is a blog about design, technology and culture written by Khoi Vinh, and has been more or less continuously published since December 2000 in New York City. Khoi is currently Principal Designer at Adobe. Previously, Khoi was co-founder and CEO of Mixel (acquired in 2013), Design Director of The New York Times Online, and co-founder of the design studio Behavior, LLC. He is the author of “How They Got There: Interviews with Digital Designers About Their Careers”and “Ordering Disorder: Grid Principles for Web Design,” and was named one of Fast Company’s “fifty most influential designers in America.” Khoi lives in Crown Heights, Brooklyn with his wife and three children.
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Thanks Khoi for the post. I actually just talked to Jason Santa Maria and I coincidentally inquired about your sporadic blogging since you were graciously represented well at An Event Apart, New Orleans several of screenshots of subtraction.com were used in reference to great design.
Jason mentioned that you thought you may be missing out on life because of blogging. I would tend to agree with the level of success you have had and the business you work in, So cheers and go on and live life. Blogs can wait until we can’t do anything else.
Good for you. Good to hear some ‘reality’. Seems some folks are so convinced that certain things that ultimately aren’t that important actually are. Nice to hear a level-headed take on it. Again, good for you.
Might be a bit vague but, whenever mind or body (or both) say(s) it’s enough, then it’s always a good thing to listen to that. Especially with trivial stuff like blogging as a hobby. Different story for people who earn a living with it.
So cheers, enjoy your time.
Being a student of Communication and Multimedia Design it would be good to read up on someone with way more experience in the design world. But I guess I can just dive into the archives and read there, it is true, we all have a life to tend to and I definitely support that.
I have to agree with the preceding comments, go out and live life. Subtraction.com isn’t going to enjoy these sunny days for you, and hey, the web will be here when/if you come back. Look at Dean Allen!
Take care, Khoi.
Heh, I guess Ricky shares the same sentiment.
you have a job, with stress and high objectives to be met. Maybe you should see your blogging a bit more as the fun part a care less about the greatness of your posts to be. It feels good sometimes to just let go some draft quality thoughts and see where the conversation leads 😉
Anyway, thanks for the inspiration.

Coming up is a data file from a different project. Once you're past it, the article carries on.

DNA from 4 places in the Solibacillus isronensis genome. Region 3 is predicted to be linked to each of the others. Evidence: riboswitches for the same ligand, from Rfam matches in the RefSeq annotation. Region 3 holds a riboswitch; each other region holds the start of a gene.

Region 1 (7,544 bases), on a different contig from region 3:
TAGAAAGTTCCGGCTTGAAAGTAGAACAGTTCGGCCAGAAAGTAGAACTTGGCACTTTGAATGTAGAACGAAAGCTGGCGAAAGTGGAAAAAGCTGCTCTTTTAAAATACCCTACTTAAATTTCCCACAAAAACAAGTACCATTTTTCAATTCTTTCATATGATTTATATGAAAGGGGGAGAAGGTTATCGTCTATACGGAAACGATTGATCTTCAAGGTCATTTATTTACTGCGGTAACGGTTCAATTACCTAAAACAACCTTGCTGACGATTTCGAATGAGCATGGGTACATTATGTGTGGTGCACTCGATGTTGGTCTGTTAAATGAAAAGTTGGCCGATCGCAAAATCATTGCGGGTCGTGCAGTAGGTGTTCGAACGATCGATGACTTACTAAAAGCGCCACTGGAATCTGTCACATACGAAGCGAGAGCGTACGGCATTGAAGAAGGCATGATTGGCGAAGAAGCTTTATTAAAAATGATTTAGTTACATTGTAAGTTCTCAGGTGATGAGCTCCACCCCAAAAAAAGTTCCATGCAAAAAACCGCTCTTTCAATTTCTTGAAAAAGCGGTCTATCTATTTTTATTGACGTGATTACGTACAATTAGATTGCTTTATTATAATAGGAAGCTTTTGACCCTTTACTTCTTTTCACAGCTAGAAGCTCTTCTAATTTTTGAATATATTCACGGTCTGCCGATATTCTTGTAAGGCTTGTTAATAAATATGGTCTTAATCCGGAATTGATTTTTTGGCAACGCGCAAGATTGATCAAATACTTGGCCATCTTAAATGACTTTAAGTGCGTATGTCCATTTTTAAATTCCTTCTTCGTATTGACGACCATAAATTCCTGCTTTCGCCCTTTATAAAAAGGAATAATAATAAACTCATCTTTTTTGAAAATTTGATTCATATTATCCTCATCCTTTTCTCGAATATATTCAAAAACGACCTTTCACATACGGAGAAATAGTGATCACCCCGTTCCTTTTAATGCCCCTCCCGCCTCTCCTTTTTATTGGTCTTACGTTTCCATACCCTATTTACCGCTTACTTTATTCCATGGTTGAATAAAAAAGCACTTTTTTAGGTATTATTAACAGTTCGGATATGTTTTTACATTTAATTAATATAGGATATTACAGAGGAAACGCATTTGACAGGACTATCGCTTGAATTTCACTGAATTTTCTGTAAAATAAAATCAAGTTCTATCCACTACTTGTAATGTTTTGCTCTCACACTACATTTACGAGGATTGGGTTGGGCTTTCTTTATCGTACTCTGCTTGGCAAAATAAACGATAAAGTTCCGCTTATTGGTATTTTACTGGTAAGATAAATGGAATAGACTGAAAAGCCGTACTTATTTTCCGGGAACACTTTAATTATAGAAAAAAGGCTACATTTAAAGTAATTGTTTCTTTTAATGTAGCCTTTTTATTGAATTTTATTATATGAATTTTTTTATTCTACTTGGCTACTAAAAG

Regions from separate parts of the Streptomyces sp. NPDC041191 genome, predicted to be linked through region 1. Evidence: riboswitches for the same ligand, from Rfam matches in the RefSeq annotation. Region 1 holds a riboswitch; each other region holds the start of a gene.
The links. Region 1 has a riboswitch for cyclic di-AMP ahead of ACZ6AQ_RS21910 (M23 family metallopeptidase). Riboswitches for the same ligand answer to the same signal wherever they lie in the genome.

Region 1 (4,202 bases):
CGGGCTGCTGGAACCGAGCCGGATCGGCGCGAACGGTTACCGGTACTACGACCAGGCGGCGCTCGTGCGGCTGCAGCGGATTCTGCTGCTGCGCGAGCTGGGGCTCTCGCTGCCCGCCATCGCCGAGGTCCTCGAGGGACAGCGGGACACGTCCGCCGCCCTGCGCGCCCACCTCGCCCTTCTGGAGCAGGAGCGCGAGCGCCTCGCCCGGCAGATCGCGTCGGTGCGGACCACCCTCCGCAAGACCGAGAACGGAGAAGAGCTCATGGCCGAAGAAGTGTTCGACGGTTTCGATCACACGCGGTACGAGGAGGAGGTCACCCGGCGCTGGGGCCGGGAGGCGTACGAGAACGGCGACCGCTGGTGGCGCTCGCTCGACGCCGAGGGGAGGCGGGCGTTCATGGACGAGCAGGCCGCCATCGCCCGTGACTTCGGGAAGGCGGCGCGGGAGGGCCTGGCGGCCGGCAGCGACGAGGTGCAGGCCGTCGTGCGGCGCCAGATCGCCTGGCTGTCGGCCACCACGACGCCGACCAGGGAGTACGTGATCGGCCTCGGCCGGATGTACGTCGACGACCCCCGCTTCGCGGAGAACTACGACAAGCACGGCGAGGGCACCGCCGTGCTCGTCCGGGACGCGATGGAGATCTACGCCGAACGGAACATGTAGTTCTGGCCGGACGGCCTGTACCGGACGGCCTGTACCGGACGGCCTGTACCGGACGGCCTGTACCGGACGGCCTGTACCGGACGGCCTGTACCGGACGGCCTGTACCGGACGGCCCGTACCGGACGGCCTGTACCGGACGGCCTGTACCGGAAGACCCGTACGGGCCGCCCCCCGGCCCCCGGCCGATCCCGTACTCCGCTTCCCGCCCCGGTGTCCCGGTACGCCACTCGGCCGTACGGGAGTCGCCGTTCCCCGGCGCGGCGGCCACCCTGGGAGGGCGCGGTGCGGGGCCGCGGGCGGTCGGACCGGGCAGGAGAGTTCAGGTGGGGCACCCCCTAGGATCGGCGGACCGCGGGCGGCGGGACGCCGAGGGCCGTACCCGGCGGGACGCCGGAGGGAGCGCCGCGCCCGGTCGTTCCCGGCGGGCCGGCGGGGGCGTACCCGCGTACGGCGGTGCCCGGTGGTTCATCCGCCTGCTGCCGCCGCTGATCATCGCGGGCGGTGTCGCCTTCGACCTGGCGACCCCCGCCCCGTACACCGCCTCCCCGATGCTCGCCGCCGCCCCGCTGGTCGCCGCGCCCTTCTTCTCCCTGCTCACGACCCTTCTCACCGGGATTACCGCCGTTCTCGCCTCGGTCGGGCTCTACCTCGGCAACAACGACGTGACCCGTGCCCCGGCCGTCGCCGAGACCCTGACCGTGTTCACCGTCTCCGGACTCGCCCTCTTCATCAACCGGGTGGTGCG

I think that you’re doing the right thing! It’s all about time management and focus. If your main activities are consuming you should always allow yourself some personal time. Your body/mind needs it to succeed at your ‘day job’ and I’m sure that, with time, the appetite for blogging will come along naturally…
… and if it doesn’t, that’s something that you should always be honest about! 🙂
Great sincere post!
Good luck with all your endeavours! 🙂
I’m gonna go against the grain here and say that I can’t stand posts like this!
Every blogger eventually reaches a point where they feel like they have to start out a post with ‘I’m so sorry I haven’t posted in a long time…’ I’ve been guilty of it as well in the past.
But fellow bloggers understand burn-out and know that the silence means either you’re working hard on something, or you simply don’t have anything to say. That means that the majority of us are not eagerly anticipating your next post.
Those who stop by who don’t subscribe to RSS feeds aren’t going to be able to tell that you’ve been gone for awhile.
I’m subscribed to your feed because I’ve found GREAT value in your posts on design and am interested in what you have to say about things. When that (1) appeared next to Subtraction in my Google Reader it was the first thing I clicked on this morning – eager to read what new insight you might have or excited to gain some inspiration from your post. Instead I read the typical post about how life is more important than blogging.
I’m not hating here – just felt like I had to rant. I’m not going to unsubscribe simply because you haven’t written anything in 2 weeks. I’ll keep that feed open and look forward to reading the next time you’ve got something you want to say.
Fair enough, Jim, I totally understand what you’re saying. In a way, this post was a cheat… a way to ease me back into posting regularly again. Anyway, I’m going to try and get back at it, and I’ll keep the maudlin posts to a minimum.
This all sounds like my relationship with blogging. Some years ago, I pretended to provide a continuous stream of greatness through writing, and then… all of a sudden, I just didn’t felt like it anymore. The spark was gone, just like that. (Some personal issues took part on it as well, I guess). It took me a couple of years to overcome such issues and have a go at it again, only now from a much modest perspective/platform and with no further plans in sight. I even put a ‘updated when I feel like it’ disclaimer right in there. There’s more to life than writing/reading blog posts. In your case, maybe it’s been the pressure to live up to the expectations of thousands of people who read this site every day?… I personally don’t care whether you can post every day or once a month, as long as the content is of interesting value and high quality as it’s always been. I’ve heard NYC looks great these days – enjoy your time there.
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